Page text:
Hama, Hamà: 4 definitions
Hama means something in Hinduism, Sanskrit, Hindi, biology. If you want to know the exact meaning, history, etymology or English translation of this term then check out the descriptions on this page. Add your comment or reference to a book if you want to contribute to this summary article.
Biology (plants and animals)Source: Google Books: CRC World Dictionary (Regional names)
Hama in Niger is the name of a plant defined with Sorghum bicolor in various botanical sources. This page contains potential references in Ayurveda, modern medicine, and other folk traditions or local practices It has the synonym Andropogon vulgaris (Pers.) Raspail (among others).
Example references for further research on medicinal uses or toxicity (see latin names for full list):
· Observationes Botanicae (1781)
· Mantissa Plantarum (1771)
· Economic Botany (2004)
· Journal of Wuhan Botanical Research (1997)
· Species Plantarum
· Saggi scientifici e letterarj dell’ accademia di Padova (1786)
If you are looking for specific details regarding Hama, for example chemical composition, diet and recipes, side effects, pregnancy safety, health benefits, extract dosage, have a look at these references.
This sections includes definitions from the five kingdoms of living things: Animals, Plants, Fungi, Protists and Monera. It will include both the official binomial nomenclature (scientific names usually in Latin) as well as regional spellings and variants.
Languages of India and abroad
Sanskrit dictionarySource: Cologne Digital Sanskrit Dictionaries: Monier-Williams Sanskrit-English Dictionary
Hama (हम):—m. a [particular] personification, [Gautama-dharma-śāstra]
Sanskrit, also spelled संस्कृतम् (saṃskṛtam), is an ancient language of India commonly seen as the grandmother of the Indo-European language family (even English!). Closely allied with Prakrit and Pali, Sanskrit is more exhaustive in both grammar and terms and has the most extensive collection of literature in the world, greatly surpassing its sister-languages Greek and Latin.
Hindi dictionarySource: DDSA: A practical Hindi-English dictionary
Hama (हम) [Also spelled ham]:—(pro) we—plural form of the first person pronoun [maiṃ]; (a) similar; equal; together; ~[umra] contemporary; of equal age; ~[khyāla] having similar views/ideas; ~[jiṃsa] co-professional; ~[julpha] married to sisters; husband of wife’s sisters; ~[jolī] associate or companion, of the same age group; ~[dama] a friend; ~[darda] sympathetic; a sympathizer; ~[dardī] sympathy; ~[nāma] namesake; ~[peśā] co-professional; ~[bistara] sharing bed (with); sexually related; ~[bistarī] going to bed together, having sexual intercourse; ~[majahaba] a co religionist; ~[rāja] a confidant; ~[rāha] travelling together; ~[rāhī] a co traveller; ~[vatana] a compatriot; ~[vāra] even; ~[śakla] having similar looks/appearance, exactly resembling (each other); ~[saphara] a co-traveller, travelling together; ~[sara] equal; ~[sarī] equality; ~[sāyā] a neighbour; ~[sina] see ~[umra].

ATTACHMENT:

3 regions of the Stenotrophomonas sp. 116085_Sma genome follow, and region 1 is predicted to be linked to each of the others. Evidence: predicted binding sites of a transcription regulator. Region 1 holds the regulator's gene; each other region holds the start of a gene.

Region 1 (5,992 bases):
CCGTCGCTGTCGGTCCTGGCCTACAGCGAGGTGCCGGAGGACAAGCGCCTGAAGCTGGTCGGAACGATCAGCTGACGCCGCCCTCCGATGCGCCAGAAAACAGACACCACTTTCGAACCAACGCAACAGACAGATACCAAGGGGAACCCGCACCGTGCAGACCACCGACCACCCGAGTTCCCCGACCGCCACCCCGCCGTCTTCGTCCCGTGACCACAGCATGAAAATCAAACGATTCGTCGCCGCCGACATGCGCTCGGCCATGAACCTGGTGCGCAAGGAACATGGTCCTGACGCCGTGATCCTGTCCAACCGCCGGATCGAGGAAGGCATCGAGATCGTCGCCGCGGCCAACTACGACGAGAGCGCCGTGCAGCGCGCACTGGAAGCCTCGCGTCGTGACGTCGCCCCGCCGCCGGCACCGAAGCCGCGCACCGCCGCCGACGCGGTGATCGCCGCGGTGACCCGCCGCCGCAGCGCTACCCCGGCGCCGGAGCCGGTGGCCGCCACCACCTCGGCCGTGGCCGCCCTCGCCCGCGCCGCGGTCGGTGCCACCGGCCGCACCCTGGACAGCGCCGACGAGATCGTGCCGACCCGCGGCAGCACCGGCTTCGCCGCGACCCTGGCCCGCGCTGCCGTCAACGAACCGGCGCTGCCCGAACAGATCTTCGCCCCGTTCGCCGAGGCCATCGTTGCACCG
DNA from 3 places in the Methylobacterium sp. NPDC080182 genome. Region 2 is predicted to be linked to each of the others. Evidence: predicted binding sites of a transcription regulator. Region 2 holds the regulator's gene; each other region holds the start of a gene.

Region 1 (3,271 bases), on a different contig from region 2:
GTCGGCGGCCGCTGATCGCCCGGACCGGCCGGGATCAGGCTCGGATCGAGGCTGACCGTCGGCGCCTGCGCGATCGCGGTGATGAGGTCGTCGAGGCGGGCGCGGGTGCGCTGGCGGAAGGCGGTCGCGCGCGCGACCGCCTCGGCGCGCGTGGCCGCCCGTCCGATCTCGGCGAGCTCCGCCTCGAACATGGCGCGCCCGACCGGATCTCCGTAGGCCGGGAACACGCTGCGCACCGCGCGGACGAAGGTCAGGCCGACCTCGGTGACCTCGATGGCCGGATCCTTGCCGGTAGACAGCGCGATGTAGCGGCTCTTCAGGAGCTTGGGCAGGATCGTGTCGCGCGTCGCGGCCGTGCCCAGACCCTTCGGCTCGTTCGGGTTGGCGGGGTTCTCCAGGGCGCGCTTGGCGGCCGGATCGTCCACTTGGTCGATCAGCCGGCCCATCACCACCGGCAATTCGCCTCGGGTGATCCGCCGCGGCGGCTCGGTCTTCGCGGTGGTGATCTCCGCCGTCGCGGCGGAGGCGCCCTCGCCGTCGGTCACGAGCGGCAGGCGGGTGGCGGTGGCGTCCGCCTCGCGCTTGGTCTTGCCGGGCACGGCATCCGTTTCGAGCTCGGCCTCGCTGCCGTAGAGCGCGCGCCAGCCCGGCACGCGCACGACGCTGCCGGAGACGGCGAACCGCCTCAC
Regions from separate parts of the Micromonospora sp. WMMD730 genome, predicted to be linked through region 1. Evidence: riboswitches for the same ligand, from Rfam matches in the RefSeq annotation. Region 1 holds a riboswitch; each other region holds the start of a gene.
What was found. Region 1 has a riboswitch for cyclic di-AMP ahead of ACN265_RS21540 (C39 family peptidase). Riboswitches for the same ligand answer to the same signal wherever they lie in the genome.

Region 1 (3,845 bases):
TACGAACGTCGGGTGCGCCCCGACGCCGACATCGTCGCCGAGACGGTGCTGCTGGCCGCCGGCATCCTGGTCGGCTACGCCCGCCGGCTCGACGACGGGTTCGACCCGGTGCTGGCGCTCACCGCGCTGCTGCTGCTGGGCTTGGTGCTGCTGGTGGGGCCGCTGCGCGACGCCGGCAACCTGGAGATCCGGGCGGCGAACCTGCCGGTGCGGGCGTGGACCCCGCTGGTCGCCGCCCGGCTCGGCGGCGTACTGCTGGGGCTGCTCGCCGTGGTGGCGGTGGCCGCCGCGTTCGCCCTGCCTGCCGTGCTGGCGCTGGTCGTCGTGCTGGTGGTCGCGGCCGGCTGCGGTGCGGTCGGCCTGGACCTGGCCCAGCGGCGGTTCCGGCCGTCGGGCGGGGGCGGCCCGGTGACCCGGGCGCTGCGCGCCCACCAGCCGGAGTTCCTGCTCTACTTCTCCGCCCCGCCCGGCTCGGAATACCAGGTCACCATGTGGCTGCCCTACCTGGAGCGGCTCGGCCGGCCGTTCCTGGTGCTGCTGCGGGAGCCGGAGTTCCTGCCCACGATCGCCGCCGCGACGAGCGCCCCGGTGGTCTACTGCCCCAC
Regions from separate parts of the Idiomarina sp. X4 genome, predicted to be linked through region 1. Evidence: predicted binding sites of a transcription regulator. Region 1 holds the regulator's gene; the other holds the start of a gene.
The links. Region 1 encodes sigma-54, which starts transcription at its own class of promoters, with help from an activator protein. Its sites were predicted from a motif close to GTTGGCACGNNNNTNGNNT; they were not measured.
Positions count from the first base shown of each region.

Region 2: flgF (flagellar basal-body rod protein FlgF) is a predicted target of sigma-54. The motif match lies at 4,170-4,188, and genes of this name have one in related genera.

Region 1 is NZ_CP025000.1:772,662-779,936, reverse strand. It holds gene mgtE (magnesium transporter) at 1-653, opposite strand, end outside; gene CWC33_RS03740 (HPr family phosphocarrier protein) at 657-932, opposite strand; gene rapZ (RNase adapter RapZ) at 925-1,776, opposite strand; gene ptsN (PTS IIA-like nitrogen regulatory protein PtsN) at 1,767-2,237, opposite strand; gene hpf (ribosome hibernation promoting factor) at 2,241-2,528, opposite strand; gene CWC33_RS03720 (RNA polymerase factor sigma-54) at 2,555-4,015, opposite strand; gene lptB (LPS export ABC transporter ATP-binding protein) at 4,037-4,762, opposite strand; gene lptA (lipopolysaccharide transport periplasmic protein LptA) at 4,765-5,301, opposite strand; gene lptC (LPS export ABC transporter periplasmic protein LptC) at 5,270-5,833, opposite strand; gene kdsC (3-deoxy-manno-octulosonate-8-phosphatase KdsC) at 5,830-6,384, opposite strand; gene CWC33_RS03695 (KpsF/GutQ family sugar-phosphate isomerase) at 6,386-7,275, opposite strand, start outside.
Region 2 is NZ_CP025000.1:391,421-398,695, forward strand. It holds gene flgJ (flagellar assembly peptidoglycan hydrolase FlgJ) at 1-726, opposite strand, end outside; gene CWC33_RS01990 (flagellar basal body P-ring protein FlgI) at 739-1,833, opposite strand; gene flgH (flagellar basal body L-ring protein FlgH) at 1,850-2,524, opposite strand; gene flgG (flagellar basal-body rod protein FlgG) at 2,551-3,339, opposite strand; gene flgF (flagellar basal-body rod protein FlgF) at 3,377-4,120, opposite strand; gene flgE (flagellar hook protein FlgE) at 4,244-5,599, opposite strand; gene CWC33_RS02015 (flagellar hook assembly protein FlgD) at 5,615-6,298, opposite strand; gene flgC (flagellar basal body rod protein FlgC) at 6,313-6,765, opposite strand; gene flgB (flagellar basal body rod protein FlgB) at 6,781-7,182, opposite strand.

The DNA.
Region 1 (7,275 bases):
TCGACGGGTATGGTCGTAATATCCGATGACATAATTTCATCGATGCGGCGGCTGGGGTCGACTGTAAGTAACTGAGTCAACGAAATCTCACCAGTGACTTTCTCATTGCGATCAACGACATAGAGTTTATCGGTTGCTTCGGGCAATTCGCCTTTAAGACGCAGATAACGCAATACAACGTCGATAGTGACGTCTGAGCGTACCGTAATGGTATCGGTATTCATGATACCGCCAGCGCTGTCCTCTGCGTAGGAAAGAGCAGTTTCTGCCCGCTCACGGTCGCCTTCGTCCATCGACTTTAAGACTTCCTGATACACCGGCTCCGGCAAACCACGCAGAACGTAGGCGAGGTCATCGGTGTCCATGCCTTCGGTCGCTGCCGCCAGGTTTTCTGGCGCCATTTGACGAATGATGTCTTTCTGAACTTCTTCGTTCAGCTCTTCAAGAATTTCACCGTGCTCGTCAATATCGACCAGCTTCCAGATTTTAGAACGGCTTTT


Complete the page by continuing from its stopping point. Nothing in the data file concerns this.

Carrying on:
Kannada-English dictionarySource: Alar: Kannada-English corpus
Hamā (ಹಮಾ):—[adjective] the whole extent or quantity of; all; total; enire.
Kannada is a Dravidian language (as opposed to the Indo-European language family) mainly spoken in the southwestern region of India.
See also (Relevant definitions)
Starts with (+43): Hama-bofu, Hama-endo, Hama-go, Hama-hiru-gao, Hama-inu-biwa, Hama-matsu-na, Hama-mizu-na, Hama-natsu-me, Hama-sasage, Hama-suki, Hamabat, Hamacas, Hamacauku, Hamacaurasa, Hamaci, Hamad, Hamafana, Hamago, Hamahami, Hamahamike.
Ends with (+394): Abhayadhama, Abhinikkhama, Abhisama, Accahama, Achama, Adagokhama, Adhama, Adhamadhama, Agahama, Agaradhama, Agnibhama, Agnikshama, Ahama, Ahavakshama, Akhama, Akkhama, Akshama, Alaukikadhaman, Amlabhakshanakshama, Amrapanchama.
Full-text (+2): Hama-go, Mitsu-ba-hama-go, Hamam el-burg, Hama-bofu, Oba-hama-asa-gao, Hama-endo, Hama-suki, Hamam, Hama-mizu-na, Hama-natsu-me, Hama-sasage, Hama-inu-biwa, Yaeyama-hama-natsu-me, Hama-hiru-gao, Hama-matsu-na, Huma, Hamem, Dronayana, Gramahasaka, Ba.
Search found 10 books and stories containing Hama, Hamà, Hamā; (plurals include: Hamas, Hamàs, Hamās). You can also click to the full overview containing English textual excerpts. Below are direct links for the most relevant articles:
The Brihaddharma Purana (abridged) (by Syama Charan Banerji)
Our Religion – A Comparative Study < [September 1945]
Early Background of Judaism < [October - December 1973]
"Anal Haq" or "I am God" < [May-June 1933]
Vernacular architecture of Assam (by Nabajit Deka)
The Fo-Sho-Hing-Tsan-King (A Life of Buddha) (by Samuel Beal)
The Skanda Purana (by G. V. Tagare)
Rasa Jala Nidhi, vol 5: Treatment of various afflictions (by Bhudeb Mookerjee)